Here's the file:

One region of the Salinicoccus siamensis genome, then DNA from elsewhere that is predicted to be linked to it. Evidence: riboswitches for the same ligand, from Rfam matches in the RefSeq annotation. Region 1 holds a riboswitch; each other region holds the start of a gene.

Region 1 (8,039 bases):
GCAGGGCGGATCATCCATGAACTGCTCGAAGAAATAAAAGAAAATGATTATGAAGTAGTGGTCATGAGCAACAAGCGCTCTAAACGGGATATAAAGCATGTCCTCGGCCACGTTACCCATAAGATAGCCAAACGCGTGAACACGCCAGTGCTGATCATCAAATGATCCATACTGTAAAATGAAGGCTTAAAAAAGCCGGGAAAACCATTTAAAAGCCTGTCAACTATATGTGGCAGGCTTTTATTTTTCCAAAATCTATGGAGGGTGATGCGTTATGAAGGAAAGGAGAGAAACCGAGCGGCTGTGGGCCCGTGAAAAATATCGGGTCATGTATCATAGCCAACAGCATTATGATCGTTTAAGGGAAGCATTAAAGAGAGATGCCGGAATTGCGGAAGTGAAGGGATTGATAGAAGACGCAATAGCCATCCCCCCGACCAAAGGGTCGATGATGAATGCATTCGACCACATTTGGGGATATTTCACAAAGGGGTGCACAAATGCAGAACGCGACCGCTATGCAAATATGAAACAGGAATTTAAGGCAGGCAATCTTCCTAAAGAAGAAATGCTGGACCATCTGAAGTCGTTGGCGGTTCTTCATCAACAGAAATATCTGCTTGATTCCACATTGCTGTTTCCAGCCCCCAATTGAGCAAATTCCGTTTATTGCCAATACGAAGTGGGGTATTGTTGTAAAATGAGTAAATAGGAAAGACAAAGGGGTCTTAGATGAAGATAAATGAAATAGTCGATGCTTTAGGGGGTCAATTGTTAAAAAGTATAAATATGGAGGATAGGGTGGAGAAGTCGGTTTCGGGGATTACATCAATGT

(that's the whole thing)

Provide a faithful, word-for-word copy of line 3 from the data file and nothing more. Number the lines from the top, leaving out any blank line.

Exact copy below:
GCAGGGCGGATCATCCATGAACTGCTCGAAGAAATAAAAGAAAATGATTATGAAGTAGTGGTCATGAGCAACAAGCGCTCTAAACGGGATATAAAGCATGTCCTCGGCCACGTTACCCATAAGATAGCCAAACGCGTGAACACGCCAGTGCTGATCATCAAATGATCCATACTGTAAAATGAAGGCTTAAAAAAGCCGGGAAAACCATTTAAAAGCCTGTCAACTATATGTGGCAGGCTTTTATTTTTCCAAAATCTATGGAGGGTGATGCGTTATGAAGGAAAGGAGAGAAACCGAGCGGCTGTGGGCCCGTGAAAAATATCGGGTCATGTATCATAGCCAACAGCATTATGATCGTTTAAGGGAAGCATTAAAGAGAGATGCCGGAATTGCGGAAGTGAAGGGATTGATAGAAGACGCAATAGCCATCCCCCCGACCAAAGGGTCGATGATGAATGCATTCGACCACATTTGGGGATATTTCACAAAGGGGTGCACAAATGCAGAACGCGACCGCTATGCAAATATGAAACAGGAATTTAAGGCAGGCAATCTTCCTAAAGAAGAAATGCTGGACCATCTGAAGTCGTTGGCGGTTCTTCATCAACAGAAATATCTGCTTGATTCCACATTGCTGTTTCCAGCCCCCAATTGAGCAAATTCCGTTTATTGCCAATACGAAGTGGGGTATTGTTGTAAAATGAGTAAATAGGAAAGACAAAGGGGTCTTAGATGAAGATAAATGAAATAGTCGATGCTTTAGGGGGTCAATTGTTAAAAAGTATAAATATGGAGGATAGGGTGGAGAAGTCGGTTTCGGGGATTACATCAATGT